What Is Cornstarch?
Cornstarch is a fine white powder that is made from the endosperm of corn kernels. It is a common ingredient in many recipes, especially in sauces, soups, and desserts. Cornstarch is a starch thickener that works by absorbing water and forming a gel-like substance when heated. It is often used to thicken sauces and gravies because it has a neutral flavor and creates a smooth texture.
Cornstarch is also a popular substitute for arrowroot powder because it provides a similar glossy shine and can be used interchangeably in most recipes. However, it is important to note that cornstarch may not be suitable for those with corn allergies or sensitivities. Additionally, cornstarch may break down in acidic dishes or when frozen, so arrowroot powder may be a better option in these situations.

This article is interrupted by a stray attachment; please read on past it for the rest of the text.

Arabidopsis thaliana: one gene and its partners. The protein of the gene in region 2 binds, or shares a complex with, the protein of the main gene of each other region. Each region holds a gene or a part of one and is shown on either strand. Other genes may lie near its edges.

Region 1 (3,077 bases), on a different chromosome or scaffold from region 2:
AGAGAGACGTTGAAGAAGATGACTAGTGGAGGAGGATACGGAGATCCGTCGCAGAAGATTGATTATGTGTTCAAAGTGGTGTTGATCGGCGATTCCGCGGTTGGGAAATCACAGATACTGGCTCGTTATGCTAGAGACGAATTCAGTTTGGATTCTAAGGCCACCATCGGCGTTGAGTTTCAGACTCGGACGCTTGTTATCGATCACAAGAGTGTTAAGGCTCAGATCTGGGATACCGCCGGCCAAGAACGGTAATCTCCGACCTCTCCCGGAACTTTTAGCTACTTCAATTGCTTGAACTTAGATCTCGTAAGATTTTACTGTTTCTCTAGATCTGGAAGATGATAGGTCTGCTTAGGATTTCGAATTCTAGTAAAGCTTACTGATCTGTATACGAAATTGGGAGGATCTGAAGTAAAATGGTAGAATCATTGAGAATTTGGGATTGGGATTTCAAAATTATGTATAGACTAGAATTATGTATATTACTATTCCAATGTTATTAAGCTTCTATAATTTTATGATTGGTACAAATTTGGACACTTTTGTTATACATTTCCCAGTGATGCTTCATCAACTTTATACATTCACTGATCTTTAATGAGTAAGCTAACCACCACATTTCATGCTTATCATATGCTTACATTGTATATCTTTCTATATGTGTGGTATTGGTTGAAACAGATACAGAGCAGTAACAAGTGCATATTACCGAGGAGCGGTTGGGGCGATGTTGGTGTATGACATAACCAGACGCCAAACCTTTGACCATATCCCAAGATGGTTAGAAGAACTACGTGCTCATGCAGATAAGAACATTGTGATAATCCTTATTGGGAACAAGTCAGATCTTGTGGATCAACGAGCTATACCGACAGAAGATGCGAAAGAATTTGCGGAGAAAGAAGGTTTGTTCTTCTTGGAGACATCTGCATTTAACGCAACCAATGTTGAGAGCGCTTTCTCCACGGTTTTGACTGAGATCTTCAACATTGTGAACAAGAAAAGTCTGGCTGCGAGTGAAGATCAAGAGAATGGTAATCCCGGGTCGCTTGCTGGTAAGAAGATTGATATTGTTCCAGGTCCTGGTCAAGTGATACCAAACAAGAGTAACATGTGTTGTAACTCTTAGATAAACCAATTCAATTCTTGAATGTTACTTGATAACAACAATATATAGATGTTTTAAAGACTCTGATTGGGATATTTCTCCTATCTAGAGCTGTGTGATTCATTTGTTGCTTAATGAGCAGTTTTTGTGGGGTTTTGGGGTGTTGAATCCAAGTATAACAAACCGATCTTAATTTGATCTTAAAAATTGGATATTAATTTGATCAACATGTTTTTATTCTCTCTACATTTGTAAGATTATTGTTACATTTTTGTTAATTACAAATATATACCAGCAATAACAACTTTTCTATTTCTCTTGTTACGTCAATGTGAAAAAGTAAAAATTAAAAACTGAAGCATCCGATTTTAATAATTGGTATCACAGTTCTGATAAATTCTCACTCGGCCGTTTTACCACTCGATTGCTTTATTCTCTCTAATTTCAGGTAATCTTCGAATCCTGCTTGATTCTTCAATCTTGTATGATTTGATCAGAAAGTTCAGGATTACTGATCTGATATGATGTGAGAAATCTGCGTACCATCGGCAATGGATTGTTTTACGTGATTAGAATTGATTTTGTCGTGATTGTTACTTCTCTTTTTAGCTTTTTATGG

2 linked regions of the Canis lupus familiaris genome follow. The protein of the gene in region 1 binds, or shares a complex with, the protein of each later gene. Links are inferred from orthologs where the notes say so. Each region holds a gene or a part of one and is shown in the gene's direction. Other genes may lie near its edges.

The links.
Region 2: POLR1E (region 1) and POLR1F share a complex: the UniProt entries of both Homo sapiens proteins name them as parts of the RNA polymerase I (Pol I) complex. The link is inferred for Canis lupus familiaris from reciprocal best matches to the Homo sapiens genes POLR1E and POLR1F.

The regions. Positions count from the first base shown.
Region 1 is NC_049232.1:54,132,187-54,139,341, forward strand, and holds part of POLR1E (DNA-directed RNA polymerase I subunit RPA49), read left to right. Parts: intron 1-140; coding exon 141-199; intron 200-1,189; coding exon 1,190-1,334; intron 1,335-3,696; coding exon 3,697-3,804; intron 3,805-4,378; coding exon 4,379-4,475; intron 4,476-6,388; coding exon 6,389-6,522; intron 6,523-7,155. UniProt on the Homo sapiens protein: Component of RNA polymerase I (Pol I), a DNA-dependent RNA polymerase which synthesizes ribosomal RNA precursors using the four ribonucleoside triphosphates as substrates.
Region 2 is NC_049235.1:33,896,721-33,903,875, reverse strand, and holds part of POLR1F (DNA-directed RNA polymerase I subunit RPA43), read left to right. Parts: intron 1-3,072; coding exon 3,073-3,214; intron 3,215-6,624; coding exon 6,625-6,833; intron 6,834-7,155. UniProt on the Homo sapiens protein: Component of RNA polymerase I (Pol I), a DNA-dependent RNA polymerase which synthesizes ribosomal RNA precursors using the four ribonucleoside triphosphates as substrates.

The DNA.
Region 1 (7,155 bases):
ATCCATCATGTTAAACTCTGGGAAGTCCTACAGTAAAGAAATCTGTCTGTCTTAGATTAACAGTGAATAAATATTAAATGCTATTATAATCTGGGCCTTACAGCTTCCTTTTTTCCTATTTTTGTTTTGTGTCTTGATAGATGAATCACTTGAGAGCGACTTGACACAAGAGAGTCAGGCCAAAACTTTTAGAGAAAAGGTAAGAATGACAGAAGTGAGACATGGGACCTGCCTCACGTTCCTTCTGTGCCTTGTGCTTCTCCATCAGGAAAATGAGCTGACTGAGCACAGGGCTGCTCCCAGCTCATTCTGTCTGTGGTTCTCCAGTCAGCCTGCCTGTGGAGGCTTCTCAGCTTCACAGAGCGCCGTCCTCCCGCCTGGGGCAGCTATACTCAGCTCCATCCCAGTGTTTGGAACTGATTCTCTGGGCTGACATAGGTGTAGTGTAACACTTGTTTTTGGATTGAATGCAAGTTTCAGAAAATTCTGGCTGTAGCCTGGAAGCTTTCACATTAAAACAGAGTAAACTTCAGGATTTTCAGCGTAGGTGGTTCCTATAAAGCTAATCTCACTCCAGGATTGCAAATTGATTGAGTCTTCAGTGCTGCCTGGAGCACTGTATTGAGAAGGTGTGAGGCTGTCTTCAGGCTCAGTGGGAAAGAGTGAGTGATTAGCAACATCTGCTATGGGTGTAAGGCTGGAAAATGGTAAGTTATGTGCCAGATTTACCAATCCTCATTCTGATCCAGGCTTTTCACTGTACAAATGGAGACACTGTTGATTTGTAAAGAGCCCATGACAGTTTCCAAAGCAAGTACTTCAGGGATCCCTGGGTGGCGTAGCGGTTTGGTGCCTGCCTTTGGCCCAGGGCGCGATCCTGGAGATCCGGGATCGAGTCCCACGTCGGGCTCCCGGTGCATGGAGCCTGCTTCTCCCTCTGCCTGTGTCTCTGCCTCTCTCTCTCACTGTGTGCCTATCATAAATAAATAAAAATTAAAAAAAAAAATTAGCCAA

Differences Between Arrowroot Powder And Cornstarch
Although cornstarch and arrowroot powder can be used interchangeably in most recipes, there are some notable differences between the two.
Firstly, cornstarch is made from corn grains, while arrowroot powder is made from the roots of a West Indian plant. This difference in origin makes arrowroot powder a go-to for gluten-free cooking and a naturally GMO-free option.
Another difference is that arrowroot powder creates a glossy texture and silky mouthfeel in dishes, while cornstarch provides a similar glossy shine but may have a slight taste and leave food cloudy and opaque. Arrowroot powder is also a better option for sauces with acidic ingredients or dishes that you intend to freeze, while cornstarch may break down in acidic dishes and doesn’t hold up as well in the freezer.